This series of short articles is intended to be relevant to you if you are in some sort of non-family early child and family support capacity for families who have a new baby or infant with impairments that are predicted to impact on health, development and learning
It is understood that in order to work in the long term with a baby or infant, it is essential to develop an effective relationship with parents. This will involve familiarity, empathy and honesty working towards mutual trust and respect. Practitioners who can work in this way are drawing on their human skills as much as on their professional skills. When a parent comes to feel one of the practitioners around their child is very special, it is usually because they have seen the practitioner’s humanity – and because the practitioner has been prepared to let her or his human qualities shine through.
But as both practitioners and parents are trying to support the child’s development and learning, how do they join it all together? What is the best fit between what the parents are doing and what the practitioners are doing?
In the Team Around the Child (TAC) approach, the roles are very clear:
It is the responsibility and role of parents to bring up their children.
It is a large part of the role and responsibility of practitioners to help them bring up their child.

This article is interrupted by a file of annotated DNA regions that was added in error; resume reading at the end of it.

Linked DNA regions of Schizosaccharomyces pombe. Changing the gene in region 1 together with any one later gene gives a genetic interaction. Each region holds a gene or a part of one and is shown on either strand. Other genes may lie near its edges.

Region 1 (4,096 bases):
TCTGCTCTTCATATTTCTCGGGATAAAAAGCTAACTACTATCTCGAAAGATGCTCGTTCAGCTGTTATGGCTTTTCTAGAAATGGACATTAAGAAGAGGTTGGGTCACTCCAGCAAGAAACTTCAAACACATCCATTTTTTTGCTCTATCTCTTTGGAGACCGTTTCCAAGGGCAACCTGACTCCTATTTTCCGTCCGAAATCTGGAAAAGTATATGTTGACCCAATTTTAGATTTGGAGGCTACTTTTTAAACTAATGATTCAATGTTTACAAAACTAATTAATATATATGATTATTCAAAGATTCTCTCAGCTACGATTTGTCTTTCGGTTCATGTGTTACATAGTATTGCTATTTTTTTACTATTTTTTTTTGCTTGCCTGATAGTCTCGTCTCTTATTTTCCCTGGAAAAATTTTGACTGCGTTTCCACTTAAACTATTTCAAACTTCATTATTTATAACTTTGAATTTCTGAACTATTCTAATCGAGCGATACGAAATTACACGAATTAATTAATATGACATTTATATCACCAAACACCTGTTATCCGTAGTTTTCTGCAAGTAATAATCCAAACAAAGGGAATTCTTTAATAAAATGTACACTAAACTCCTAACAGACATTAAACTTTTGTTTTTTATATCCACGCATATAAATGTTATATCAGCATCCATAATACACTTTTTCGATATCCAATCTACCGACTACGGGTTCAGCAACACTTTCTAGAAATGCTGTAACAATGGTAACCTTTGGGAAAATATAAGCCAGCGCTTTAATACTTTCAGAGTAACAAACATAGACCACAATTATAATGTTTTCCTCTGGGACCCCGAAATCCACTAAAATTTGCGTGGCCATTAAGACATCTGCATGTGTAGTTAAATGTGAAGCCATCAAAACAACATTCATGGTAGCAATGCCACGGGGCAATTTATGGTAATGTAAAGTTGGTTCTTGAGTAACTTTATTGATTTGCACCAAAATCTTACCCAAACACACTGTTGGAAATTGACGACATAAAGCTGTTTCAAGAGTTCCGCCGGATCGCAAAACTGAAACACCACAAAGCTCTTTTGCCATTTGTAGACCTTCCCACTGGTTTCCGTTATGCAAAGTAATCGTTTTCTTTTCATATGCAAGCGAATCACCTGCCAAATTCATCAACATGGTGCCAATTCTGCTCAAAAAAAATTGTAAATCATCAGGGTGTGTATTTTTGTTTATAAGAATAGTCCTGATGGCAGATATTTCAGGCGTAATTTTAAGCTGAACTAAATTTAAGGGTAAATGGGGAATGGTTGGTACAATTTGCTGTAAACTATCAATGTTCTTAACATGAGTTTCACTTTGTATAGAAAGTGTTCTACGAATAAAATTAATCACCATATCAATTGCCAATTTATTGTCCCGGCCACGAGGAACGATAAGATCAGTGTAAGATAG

Here is how it can work. When a parent or a practitioner feels the time is right for a baby or infant to learn a new skill, for example sitting or managing a spoon, the practitioner’s role is not to teach the child the new skill. It is the practitioner’s role to support the parent as they learn what they need to do to teach the child the new skill.
I talked of natural parenting skills in an earlier episode. If we assume it is the responsibility of parents all around the world to bring up their children, then we must also assume they have the skills to do it – or will soon learn them.
But these natural parenting skills can be suppressed or masked in the anxiety, stresses and strains that some families experience when their new child has significant challenges to their development and learning. In my experience, working with parents in a close supportive relationship and helping them learn the skills they need to bring up their child will allow the natural parenting skills to re-emerge.
When we work in this way a parent can grow in self-confidence. His or her self-esteem can increase as they start to feel more positive about the way they are bringing up their child. This in turn helps grow the bonds of attachment between child and parents and helps the family become stronger for the challenges that lie ahead.
For some practitioners this way of working, respecting the two clear roles described above, might feel very strange – moving the focus from child to parent. It will certainly require thought about what new skills the practitioner will need. But in my view it is an entirely valid and respectful approach to being genuinely child- and family-centred.
For a longer account of this approach see https://www.tacinterconnections.com/index.php/allnews/publications/3169-new-book-bringing-up-babies-and-young-children-who-have-very-special-needs-8-sample-pages